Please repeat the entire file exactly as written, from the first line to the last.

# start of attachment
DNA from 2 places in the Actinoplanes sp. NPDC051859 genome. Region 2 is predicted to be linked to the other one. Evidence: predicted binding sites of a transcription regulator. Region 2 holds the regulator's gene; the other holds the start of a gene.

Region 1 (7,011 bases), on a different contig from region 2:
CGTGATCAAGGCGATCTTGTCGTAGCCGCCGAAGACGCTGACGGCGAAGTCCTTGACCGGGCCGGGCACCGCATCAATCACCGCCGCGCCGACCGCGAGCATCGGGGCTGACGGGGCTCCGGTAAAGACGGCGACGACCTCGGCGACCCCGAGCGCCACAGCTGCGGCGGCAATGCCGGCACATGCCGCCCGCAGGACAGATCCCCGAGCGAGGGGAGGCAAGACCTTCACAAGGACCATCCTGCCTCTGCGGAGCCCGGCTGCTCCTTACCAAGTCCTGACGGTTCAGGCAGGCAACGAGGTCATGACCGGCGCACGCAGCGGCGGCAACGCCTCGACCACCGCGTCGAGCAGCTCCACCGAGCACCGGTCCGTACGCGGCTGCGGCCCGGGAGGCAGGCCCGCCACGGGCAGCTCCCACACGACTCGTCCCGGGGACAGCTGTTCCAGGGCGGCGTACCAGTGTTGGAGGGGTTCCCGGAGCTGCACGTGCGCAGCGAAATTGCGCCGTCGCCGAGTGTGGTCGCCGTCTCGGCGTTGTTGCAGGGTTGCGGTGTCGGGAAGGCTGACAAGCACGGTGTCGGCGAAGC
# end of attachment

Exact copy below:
DNA from 2 places in the Actinoplanes sp. NPDC051859 genome. Region 2 is predicted to be linked to the other one. Evidence: predicted binding sites of a transcription regulator. Region 2 holds the regulator's gene; the other holds the start of a gene.

Region 1 (7,011 bases), on a different contig from region 2:
CGTGATCAAGGCGATCTTGTCGTAGCCGCCGAAGACGCTGACGGCGAAGTCCTTGACCGGGCCGGGCACCGCATCAATCACCGCCGCGCCGACCGCGAGCATCGGGGCTGACGGGGCTCCGGTAAAGACGGCGACGACCTCGGCGACCCCGAGCGCCACAGCTGCGGCGGCAATGCCGGCACATGCCGCCCGCAGGACAGATCCCCGAGCGAGGGGAGGCAAGACCTTCACAAGGACCATCCTGCCTCTGCGGAGCCCGGCTGCTCCTTACCAAGTCCTGACGGTTCAGGCAGGCAACGAGGTCATGACCGGCGCACGCAGCGGCGGCAACGCCTCGACCACCGCGTCGAGCAGCTCCACCGAGCACCGGTCCGTACGCGGCTGCGGCCCGGGAGGCAGGCCCGCCACGGGCAGCTCCCACACGACTCGTCCCGGGGACAGCTGTTCCAGGGCGGCGTACCAGTGTTGGAGGGGTTCCCGGAGCTGCACGTGCGCAGCGAAATTGCGCCGTCGCCGAGTGTGGTCGCCGTCTCGGCGTTGTTGCAGGGTTGCGGTGTCGGGAAGGCTGACAAGCACGGTGTCGGCGAAGC